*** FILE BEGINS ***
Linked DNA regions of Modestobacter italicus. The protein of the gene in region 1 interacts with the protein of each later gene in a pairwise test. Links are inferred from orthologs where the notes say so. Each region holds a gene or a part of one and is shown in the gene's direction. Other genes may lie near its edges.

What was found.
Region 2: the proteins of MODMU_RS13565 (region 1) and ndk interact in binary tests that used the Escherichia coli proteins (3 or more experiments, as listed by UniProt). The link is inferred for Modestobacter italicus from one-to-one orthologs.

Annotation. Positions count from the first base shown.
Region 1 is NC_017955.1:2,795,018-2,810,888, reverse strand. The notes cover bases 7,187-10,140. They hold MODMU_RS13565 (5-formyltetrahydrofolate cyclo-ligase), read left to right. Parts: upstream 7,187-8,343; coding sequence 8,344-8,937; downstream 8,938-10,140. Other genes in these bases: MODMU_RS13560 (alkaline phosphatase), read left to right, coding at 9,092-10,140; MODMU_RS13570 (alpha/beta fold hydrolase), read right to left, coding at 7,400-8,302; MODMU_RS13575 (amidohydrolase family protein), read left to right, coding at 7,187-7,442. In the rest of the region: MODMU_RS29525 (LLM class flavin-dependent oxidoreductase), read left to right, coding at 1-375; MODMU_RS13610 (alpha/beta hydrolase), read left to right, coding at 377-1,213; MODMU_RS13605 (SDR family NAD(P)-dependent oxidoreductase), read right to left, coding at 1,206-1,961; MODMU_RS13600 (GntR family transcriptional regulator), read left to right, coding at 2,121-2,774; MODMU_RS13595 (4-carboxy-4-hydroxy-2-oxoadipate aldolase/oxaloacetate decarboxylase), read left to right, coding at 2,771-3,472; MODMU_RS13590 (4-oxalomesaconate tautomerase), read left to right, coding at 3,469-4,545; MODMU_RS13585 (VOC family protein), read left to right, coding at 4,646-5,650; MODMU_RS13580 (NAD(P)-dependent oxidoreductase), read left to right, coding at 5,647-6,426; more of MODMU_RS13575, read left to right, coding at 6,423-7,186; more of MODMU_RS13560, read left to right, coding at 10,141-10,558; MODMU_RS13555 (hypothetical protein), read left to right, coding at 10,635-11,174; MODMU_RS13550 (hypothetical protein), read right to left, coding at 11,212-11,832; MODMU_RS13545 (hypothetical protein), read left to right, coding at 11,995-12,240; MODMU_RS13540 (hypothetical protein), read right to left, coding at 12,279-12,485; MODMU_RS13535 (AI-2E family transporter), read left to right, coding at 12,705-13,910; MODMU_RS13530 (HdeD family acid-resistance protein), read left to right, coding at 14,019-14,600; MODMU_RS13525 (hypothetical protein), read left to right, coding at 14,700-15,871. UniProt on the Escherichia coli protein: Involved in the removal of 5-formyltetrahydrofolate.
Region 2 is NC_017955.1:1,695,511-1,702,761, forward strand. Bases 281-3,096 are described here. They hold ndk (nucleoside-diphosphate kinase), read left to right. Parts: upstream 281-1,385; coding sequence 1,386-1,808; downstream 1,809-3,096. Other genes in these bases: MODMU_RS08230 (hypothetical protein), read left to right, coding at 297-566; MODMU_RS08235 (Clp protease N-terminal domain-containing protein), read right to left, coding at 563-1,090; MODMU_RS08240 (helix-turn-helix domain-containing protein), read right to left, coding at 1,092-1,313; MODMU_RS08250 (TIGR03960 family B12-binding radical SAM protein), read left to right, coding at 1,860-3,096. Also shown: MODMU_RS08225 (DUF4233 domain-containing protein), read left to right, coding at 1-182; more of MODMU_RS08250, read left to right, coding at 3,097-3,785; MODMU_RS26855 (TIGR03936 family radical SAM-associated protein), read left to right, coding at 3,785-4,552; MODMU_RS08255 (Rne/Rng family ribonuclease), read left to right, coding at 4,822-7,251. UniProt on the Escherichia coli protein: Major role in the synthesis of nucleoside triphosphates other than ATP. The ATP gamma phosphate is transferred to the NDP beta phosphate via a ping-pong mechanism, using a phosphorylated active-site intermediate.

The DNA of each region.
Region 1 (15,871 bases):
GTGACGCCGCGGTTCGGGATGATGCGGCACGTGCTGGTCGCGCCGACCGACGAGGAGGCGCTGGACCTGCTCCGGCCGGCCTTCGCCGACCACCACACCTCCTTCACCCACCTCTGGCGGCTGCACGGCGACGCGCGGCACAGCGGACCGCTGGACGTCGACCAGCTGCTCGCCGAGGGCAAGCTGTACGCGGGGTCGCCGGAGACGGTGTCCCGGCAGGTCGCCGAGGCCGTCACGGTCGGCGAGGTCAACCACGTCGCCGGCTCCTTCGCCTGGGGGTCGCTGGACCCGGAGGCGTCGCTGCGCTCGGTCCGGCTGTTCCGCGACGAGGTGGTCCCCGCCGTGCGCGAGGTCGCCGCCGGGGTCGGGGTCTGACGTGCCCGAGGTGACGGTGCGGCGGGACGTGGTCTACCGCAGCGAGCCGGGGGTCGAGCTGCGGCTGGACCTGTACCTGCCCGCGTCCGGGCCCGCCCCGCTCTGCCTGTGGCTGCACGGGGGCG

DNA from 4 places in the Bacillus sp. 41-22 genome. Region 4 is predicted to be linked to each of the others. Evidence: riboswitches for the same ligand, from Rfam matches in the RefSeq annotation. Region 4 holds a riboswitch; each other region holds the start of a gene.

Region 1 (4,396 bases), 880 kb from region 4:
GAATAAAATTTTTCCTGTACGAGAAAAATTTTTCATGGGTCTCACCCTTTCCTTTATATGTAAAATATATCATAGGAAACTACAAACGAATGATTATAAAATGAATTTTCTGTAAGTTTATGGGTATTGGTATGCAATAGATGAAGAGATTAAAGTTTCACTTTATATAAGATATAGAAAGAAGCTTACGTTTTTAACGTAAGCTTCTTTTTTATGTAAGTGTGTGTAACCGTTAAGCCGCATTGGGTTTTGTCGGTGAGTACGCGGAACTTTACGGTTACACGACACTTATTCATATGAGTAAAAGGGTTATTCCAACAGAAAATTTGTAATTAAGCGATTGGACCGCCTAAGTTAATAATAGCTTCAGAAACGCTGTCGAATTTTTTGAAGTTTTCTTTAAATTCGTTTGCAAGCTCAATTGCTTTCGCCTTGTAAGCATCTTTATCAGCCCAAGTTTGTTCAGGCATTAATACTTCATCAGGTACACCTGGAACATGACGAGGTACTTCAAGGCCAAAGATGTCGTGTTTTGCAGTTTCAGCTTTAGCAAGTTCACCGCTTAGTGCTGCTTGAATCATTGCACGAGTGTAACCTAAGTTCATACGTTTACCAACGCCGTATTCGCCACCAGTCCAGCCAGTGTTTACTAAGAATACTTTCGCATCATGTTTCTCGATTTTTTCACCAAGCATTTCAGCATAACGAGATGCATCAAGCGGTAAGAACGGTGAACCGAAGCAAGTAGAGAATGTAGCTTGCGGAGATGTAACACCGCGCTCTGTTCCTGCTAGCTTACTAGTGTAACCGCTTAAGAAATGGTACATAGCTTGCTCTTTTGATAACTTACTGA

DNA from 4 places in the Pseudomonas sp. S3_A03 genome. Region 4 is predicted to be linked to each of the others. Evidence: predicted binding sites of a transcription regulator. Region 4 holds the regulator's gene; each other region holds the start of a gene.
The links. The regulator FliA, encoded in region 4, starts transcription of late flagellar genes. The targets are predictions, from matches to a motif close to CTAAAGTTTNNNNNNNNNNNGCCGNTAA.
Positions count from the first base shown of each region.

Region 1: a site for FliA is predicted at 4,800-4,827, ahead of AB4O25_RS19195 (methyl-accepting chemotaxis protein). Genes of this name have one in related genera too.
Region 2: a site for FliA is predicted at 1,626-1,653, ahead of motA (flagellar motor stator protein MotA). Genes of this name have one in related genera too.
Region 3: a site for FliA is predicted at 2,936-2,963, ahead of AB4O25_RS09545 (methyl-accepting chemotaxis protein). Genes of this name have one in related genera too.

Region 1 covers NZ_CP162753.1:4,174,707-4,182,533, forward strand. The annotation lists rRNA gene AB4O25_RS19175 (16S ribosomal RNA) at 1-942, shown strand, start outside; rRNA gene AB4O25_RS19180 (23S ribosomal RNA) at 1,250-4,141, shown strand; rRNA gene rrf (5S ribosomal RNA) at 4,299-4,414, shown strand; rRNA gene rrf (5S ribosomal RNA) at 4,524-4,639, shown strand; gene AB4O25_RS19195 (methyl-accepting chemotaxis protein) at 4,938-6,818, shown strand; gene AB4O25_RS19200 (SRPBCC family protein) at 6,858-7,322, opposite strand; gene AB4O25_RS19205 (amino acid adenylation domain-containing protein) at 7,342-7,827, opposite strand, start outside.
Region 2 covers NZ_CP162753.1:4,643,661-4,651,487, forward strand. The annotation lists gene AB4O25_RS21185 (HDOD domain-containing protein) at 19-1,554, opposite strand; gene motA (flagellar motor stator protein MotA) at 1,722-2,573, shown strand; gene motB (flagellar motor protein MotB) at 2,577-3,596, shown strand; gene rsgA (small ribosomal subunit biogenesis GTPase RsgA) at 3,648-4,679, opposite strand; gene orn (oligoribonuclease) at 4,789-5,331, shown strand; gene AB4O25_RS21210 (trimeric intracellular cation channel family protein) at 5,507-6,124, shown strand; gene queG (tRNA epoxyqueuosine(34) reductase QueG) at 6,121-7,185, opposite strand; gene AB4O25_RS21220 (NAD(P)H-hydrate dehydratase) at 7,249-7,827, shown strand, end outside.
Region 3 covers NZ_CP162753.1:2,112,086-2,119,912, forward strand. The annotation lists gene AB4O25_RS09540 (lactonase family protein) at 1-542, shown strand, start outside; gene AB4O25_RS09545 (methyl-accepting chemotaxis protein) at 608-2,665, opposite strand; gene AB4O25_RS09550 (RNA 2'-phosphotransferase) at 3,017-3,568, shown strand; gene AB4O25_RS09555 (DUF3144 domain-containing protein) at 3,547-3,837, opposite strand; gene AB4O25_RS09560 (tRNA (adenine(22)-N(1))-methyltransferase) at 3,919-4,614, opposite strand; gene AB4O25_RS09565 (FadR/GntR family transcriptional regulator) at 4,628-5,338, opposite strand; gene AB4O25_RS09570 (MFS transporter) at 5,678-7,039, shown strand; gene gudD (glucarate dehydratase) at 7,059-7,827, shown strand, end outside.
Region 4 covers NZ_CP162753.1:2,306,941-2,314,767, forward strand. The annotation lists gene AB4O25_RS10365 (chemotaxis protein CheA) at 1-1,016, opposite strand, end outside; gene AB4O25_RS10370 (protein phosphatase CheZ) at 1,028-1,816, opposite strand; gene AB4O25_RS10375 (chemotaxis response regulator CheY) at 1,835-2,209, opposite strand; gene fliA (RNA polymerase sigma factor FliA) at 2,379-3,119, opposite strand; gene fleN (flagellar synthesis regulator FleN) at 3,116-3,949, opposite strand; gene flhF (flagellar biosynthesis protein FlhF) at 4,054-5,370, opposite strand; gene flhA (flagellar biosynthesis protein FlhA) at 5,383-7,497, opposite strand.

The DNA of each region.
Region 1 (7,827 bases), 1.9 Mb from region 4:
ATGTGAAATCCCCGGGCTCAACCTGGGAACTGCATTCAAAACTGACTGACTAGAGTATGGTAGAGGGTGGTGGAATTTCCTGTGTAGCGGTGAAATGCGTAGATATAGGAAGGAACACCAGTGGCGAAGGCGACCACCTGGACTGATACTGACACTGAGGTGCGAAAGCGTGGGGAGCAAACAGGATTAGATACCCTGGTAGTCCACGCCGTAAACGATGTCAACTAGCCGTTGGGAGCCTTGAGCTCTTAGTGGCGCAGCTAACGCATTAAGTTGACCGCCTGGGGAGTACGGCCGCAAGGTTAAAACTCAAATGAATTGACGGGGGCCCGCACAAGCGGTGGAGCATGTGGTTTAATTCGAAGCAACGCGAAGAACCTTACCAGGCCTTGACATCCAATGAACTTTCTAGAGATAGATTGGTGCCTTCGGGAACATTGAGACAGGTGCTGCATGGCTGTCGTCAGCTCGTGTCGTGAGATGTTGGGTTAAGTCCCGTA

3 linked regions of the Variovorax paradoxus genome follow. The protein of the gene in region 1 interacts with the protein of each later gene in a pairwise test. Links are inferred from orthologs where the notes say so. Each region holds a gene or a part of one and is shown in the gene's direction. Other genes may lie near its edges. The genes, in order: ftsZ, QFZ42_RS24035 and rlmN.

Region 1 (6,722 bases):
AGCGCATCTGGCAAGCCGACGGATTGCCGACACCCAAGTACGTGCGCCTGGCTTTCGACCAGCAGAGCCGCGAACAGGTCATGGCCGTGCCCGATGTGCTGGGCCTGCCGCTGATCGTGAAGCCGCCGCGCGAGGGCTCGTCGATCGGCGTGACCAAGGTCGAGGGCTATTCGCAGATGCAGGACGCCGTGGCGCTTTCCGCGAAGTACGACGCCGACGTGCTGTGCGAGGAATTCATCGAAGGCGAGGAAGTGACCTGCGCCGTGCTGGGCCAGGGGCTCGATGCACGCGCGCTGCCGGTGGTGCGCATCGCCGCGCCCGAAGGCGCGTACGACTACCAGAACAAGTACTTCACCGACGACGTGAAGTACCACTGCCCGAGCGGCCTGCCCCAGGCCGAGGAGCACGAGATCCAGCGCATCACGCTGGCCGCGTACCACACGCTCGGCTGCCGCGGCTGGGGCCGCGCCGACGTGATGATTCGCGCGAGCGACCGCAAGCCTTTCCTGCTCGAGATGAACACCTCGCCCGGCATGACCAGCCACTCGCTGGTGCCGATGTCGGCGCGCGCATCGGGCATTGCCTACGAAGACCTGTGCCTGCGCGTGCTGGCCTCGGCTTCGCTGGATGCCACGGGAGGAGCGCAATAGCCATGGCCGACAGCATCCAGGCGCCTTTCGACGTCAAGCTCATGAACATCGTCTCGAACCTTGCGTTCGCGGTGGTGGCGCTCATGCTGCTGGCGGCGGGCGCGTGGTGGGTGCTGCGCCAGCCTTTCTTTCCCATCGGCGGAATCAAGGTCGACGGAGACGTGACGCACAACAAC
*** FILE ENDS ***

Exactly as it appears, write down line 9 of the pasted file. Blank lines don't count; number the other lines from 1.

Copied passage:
GTGACGCCGCGGTTCGGGATGATGCGGCACGTGCTGGTCGCGCCGACCGACGAGGAGGCGCTGGACCTGCTCCGGCCGGCCTTCGCCGACCACCACACCTCCTTCACCCACCTCTGGCGGCTGCACGGCGACGCGCGGCACAGCGGACCGCTGGACGTCGACCAGCTGCTCGCCGAGGGCAAGCTGTACGCGGGGTCGCCGGAGACGGTGTCCCGGCAGGTCGCCGAGGCCGTCACGGTCGGCGAGGTCAACCACGTCGCCGGCTCCTTCGCCTGGGGGTCGCTGGACCCGGAGGCGTCGCTGCGCTCGGTCCGGCTGTTCCGCGACGAGGTGGTCCCCGCCGTGCGCGAGGTCGCCGCCGGGGTCGGGGTCTGACGTGCCCGAGGTGACGGTGCGGCGGGACGTGGTCTACCGCAGCGAGCCGGGGGTCGAGCTGCGGCTGGACCTGTACCTGCCCGCGTCCGGGCCCGCCCCGCTCTGCCTGTGGCTGCACGGGGGCG